Sense of Self in an Ash Coppice

Last week, we saw how the rowans provided the key to Grad Bernart’s deciphering of the language of the trees. This week, we begin to discover just how weird trees are, as Bernart describes his encounters with an old ash coppice. (If you’re not sure what a coppice is, here’s a link to Wikipedia.) From … Continue reading Sense of Self in an Ash Coppice

The Psychology of Trees: Part 1, the Rowan

Photo by Mr Xerty at Unsplash I’ve got another update on Grad Bernart’s research notes. After his initial horror at the trees’ slaughter of one another, the grad seems to have come to terms with their violent natures and continued his study of tree language and behaviour. Here is an excerpt from his conclusions: “At … Continue reading The Psychology of Trees: Part 1, the Rowan

“The Haunting of Hill House” by Shirley Jackson

"NO LIVE organism can continue for long to exist sanely under conditions of absolute reality; even larks and katydids are supposed, by some, to dream." With an opening sentence like that, how can you not read this book? And it just gets better from there. First published in 1959, The Haunting of Hill House has … Continue reading “The Haunting of Hill House” by Shirley Jackson

On Trees, Bees and Ocarinas

Image by Mauricio Estrella CC 3 I think I'm becoming addicted to Grad Bernart's research notes. This week as I was going through his stuff I found an amazing collection of artefacts tucked away in a box. There’s a tiny bellows and a collection of even tinier ampules, each of which contains a blend of … Continue reading On Trees, Bees and Ocarinas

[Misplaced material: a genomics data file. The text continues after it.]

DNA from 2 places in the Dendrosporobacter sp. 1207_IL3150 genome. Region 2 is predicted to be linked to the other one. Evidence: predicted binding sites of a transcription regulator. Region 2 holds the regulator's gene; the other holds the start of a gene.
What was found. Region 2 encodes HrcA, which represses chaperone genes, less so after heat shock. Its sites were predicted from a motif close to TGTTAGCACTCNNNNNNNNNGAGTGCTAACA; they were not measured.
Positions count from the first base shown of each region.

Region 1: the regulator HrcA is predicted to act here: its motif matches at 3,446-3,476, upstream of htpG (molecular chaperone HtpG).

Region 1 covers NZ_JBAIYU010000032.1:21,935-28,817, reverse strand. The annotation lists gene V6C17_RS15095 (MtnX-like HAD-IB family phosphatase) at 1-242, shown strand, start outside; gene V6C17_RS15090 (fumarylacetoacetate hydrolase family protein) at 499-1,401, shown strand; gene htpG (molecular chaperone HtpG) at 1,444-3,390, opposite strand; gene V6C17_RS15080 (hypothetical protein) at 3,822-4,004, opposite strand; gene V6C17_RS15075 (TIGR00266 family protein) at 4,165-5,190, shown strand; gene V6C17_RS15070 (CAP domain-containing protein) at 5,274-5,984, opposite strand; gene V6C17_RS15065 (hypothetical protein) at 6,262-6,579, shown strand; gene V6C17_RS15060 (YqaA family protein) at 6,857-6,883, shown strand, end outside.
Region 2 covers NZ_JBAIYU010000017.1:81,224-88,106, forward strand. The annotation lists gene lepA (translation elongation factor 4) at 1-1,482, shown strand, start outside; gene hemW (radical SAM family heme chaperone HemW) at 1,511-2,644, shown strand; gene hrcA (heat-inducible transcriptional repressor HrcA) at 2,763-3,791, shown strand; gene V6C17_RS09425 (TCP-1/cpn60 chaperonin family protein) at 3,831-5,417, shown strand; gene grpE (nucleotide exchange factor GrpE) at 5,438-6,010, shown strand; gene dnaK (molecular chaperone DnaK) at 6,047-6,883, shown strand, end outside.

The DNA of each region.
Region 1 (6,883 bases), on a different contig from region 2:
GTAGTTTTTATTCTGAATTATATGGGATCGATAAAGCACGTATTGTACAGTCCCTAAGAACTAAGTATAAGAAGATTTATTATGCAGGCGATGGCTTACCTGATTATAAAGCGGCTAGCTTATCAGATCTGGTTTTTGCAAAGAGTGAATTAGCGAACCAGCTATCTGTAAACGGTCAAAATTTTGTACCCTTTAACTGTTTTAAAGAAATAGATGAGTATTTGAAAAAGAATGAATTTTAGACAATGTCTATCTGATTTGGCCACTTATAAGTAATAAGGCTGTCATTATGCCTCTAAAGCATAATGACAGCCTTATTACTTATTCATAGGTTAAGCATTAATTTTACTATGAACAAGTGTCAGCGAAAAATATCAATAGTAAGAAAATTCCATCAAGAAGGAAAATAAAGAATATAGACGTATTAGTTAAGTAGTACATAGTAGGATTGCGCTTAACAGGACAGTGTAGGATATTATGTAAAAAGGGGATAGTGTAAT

An early Halloween story, inspired by Oliver Rackham’s “Woodlands”

© Nevit Dilmen. CC BY-SA 3.0 As some of you know, I have been working my way through Grad Bernart’s research notes, preparing them for publication in a new, critical edition. A few weeks ago, I told you about (and stupidly tried) one of the grad’s experiments in communicating with trees. Here is a follow … Continue reading An early Halloween story, inspired by Oliver Rackham’s “Woodlands”

Review of Gabriel Garcia Marquez: Chronicle of a Death Foretold

This is a curious little book. First, it is a curious in that it is a fictionalized account of an actual murder in which dozens of people knew that the crime was about to occur, yet no one did anything to stop it. The events covered in the book happened in 1951 in Sucre, Colombia, … Continue reading Review of Gabriel Garcia Marquez: Chronicle of a Death Foretold

A curious, and somewhat frightening, message

theilr/Flickr CC BY-SA 2.0 As some of you will recall, earlier this year my friends at the County Durham College of Agriculture, Animal Husbandry and Fine Arts discovered a time capsule from the future. The research team has been busily working on decoding quantum spins and such and, last week, I got a brief update … Continue reading A curious, and somewhat frightening, message